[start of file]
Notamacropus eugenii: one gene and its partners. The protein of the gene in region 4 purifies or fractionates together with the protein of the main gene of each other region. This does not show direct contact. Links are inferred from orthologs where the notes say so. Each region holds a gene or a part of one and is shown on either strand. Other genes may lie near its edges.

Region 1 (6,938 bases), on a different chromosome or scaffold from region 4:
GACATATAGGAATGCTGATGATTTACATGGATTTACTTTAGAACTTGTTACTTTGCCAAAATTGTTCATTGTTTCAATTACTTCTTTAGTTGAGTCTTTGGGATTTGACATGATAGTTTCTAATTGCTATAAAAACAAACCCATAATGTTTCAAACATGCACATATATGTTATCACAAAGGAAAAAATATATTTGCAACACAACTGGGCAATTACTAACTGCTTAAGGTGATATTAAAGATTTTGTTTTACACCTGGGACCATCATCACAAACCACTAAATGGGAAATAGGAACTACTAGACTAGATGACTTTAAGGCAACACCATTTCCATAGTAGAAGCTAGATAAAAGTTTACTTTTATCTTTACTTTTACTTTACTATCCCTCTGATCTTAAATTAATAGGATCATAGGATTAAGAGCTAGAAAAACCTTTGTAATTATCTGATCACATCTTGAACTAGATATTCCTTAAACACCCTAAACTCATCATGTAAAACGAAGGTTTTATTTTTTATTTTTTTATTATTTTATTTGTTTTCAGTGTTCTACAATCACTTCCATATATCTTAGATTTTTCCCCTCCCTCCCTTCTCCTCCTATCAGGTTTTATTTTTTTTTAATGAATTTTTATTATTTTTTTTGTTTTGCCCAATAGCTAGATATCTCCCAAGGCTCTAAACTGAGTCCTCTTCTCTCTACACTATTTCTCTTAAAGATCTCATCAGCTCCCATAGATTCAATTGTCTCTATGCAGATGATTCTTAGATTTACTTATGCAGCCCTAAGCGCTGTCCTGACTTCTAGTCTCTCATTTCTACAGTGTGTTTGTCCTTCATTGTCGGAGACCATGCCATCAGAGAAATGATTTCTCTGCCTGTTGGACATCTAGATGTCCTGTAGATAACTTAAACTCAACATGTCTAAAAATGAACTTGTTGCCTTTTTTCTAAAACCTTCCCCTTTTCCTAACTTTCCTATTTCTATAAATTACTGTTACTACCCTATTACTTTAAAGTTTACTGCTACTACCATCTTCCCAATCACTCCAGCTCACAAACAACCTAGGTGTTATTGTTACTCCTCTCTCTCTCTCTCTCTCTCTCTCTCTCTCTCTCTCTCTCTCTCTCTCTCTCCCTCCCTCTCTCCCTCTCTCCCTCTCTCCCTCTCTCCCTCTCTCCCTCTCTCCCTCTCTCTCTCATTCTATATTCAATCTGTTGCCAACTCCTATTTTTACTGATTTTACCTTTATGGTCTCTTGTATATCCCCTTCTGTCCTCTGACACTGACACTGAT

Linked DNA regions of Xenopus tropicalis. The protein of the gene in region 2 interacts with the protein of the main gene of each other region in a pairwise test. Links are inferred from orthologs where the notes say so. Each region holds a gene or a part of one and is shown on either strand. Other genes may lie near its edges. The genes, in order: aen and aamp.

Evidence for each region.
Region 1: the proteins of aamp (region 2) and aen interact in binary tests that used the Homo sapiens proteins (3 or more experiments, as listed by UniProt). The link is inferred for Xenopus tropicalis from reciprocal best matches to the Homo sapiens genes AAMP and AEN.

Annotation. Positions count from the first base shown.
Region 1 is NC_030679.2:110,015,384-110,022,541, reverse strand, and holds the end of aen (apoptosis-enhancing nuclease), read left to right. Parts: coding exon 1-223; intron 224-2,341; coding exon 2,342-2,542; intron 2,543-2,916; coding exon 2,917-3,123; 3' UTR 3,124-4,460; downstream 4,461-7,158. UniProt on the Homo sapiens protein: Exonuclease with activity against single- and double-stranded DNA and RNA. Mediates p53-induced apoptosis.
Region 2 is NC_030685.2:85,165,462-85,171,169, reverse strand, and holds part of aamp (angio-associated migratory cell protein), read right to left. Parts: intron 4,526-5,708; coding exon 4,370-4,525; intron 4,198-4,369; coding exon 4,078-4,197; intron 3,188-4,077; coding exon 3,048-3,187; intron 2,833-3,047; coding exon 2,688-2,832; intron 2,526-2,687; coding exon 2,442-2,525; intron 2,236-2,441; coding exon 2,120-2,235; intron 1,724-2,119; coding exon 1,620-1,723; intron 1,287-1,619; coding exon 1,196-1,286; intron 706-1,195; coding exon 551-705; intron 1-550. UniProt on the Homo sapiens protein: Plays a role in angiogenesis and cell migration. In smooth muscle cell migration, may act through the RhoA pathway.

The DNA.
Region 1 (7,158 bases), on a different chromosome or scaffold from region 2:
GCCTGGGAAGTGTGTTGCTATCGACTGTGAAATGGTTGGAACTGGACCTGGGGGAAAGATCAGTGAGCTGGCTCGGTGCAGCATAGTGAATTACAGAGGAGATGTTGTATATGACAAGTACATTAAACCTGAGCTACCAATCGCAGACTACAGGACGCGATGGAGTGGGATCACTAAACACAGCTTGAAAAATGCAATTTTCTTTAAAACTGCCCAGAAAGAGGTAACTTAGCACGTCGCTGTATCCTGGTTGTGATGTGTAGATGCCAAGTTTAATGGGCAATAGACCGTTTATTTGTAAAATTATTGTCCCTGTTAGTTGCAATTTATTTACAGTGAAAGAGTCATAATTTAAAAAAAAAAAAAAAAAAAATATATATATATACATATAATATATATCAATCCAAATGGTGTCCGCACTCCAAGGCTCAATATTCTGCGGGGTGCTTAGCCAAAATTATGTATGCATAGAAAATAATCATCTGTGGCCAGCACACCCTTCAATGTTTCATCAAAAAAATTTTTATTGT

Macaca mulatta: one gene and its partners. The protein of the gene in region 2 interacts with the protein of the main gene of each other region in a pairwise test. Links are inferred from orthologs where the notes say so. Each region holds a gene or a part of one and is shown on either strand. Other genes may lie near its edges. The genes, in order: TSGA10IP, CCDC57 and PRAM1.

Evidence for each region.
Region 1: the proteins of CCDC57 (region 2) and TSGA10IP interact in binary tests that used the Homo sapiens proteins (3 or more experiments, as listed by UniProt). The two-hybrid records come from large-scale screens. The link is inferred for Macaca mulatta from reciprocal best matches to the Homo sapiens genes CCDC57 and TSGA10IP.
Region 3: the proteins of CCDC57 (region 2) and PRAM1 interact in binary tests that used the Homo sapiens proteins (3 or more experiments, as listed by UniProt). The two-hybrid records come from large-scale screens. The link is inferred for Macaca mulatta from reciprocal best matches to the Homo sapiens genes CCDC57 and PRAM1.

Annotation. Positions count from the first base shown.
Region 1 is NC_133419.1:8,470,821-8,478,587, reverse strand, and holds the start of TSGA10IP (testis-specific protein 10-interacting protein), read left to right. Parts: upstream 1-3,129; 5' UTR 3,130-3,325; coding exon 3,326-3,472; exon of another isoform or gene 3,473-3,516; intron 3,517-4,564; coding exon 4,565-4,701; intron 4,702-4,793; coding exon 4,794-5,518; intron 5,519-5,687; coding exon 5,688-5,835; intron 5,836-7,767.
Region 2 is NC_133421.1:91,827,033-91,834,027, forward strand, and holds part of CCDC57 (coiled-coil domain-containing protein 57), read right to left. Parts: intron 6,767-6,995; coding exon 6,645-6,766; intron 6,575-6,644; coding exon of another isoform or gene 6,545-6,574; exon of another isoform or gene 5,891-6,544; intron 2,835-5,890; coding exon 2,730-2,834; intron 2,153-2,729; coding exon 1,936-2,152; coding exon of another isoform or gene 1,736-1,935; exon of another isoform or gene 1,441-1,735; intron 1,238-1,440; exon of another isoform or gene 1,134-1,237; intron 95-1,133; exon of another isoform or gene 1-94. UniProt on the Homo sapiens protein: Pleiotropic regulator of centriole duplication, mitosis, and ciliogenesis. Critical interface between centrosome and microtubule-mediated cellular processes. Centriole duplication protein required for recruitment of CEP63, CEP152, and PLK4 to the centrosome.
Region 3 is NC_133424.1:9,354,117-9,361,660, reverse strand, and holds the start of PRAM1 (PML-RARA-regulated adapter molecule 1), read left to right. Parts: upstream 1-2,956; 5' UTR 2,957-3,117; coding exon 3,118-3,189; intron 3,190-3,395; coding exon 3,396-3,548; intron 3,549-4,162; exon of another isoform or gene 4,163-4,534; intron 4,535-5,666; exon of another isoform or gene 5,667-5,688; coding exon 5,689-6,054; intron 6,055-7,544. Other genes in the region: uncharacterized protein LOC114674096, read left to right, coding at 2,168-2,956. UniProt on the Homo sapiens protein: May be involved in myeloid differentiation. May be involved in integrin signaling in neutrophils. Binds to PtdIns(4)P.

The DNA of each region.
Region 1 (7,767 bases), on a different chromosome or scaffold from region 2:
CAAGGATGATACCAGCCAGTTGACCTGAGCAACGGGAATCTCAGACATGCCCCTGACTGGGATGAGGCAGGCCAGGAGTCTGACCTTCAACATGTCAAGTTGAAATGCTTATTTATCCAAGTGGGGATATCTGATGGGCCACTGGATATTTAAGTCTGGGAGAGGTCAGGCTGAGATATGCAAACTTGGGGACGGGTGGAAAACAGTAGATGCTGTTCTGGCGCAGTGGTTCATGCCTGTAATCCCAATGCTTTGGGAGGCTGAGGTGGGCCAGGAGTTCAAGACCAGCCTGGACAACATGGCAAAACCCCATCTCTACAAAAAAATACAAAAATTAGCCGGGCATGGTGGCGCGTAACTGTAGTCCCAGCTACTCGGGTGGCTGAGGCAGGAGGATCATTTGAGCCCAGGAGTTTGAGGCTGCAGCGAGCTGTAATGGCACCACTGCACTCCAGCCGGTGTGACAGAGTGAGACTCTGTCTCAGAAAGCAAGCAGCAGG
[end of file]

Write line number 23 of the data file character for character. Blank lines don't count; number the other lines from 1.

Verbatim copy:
CAAGGATGATACCAGCCAGTTGACCTGAGCAACGGGAATCTCAGACATGCCCCTGACTGGGATGAGGCAGGCCAGGAGTCTGACCTTCAACATGTCAAGTTGAAATGCTTATTTATCCAAGTGGGGATATCTGATGGGCCACTGGATATTTAAGTCTGGGAGAGGTCAGGCTGAGATATGCAAACTTGGGGACGGGTGGAAAACAGTAGATGCTGTTCTGGCGCAGTGGTTCATGCCTGTAATCCCAATGCTTTGGGAGGCTGAGGTGGGCCAGGAGTTCAAGACCAGCCTGGACAACATGGCAAAACCCCATCTCTACAAAAAAATACAAAAATTAGCCGGGCATGGTGGCGCGTAACTGTAGTCCCAGCTACTCGGGTGGCTGAGGCAGGAGGATCATTTGAGCCCAGGAGTTTGAGGCTGCAGCGAGCTGTAATGGCACCACTGCACTCCAGCCGGTGTGACAGAGTGAGACTCTGTCTCAGAAAGCAAGCAGCAGG